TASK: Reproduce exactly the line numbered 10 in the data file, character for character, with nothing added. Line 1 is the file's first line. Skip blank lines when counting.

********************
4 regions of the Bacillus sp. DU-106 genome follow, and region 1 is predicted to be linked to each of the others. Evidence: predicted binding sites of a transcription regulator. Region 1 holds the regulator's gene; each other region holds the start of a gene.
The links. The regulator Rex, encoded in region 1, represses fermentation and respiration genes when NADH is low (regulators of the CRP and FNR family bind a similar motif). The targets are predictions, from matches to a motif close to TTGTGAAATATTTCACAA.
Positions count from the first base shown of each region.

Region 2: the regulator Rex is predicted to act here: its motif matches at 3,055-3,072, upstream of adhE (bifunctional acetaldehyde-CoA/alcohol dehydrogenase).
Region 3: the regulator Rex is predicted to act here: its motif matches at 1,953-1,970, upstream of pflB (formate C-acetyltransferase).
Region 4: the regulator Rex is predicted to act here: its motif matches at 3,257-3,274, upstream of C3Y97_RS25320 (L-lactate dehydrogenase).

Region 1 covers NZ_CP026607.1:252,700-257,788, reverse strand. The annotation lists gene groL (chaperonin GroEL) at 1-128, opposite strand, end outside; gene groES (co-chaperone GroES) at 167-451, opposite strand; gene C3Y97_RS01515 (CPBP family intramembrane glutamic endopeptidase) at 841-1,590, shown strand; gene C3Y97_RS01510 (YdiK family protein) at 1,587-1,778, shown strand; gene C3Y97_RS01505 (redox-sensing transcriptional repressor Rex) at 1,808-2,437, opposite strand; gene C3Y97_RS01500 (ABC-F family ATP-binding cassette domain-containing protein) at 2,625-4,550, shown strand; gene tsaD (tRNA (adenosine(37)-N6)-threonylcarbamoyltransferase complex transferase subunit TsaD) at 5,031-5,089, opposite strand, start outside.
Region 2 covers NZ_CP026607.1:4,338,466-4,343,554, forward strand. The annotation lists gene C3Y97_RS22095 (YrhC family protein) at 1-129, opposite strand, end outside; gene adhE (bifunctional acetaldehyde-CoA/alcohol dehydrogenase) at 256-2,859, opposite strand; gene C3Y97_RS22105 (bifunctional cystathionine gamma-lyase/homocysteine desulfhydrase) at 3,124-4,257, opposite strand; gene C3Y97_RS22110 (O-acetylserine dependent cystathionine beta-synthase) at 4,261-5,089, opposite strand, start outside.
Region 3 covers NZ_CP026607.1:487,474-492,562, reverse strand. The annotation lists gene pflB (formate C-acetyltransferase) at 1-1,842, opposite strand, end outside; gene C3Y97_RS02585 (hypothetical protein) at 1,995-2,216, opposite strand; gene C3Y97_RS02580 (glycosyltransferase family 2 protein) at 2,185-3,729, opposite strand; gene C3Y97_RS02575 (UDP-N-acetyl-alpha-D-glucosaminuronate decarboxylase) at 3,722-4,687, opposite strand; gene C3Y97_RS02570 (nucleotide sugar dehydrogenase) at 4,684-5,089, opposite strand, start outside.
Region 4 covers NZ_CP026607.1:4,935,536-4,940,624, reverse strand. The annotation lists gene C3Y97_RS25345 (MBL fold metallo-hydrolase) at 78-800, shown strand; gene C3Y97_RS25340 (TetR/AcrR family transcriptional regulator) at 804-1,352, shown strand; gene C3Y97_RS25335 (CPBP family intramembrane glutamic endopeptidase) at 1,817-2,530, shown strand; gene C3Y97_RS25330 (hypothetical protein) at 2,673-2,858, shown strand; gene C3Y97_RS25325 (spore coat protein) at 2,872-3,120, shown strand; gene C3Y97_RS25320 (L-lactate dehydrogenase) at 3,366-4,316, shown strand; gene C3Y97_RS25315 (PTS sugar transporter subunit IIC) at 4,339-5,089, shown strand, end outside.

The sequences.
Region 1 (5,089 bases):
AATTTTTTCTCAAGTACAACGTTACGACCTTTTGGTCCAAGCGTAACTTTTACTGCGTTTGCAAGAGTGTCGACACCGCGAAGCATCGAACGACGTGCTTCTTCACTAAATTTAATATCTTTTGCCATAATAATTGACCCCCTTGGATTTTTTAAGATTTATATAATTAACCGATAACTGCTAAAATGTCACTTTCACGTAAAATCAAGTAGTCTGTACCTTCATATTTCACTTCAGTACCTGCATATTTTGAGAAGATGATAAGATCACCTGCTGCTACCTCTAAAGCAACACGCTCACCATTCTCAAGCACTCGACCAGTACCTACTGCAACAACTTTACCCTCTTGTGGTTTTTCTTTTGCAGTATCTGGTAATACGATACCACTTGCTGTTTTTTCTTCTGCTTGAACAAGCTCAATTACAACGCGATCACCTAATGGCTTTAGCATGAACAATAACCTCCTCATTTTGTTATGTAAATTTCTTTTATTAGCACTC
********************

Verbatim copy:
Region 4 covers NZ_CP026607.1:4,935,536-4,940,624, reverse strand. The annotation lists gene C3Y97_RS25345 (MBL fold metallo-hydrolase) at 78-800, shown strand; gene C3Y97_RS25340 (TetR/AcrR family transcriptional regulator) at 804-1,352, shown strand; gene C3Y97_RS25335 (CPBP family intramembrane glutamic endopeptidase) at 1,817-2,530, shown strand; gene C3Y97_RS25330 (hypothetical protein) at 2,673-2,858, shown strand; gene C3Y97_RS25325 (spore coat protein) at 2,872-3,120, shown strand; gene C3Y97_RS25320 (L-lactate dehydrogenase) at 3,366-4,316, shown strand; gene C3Y97_RS25315 (PTS sugar transporter subunit IIC) at 4,339-5,089, shown strand, end outside.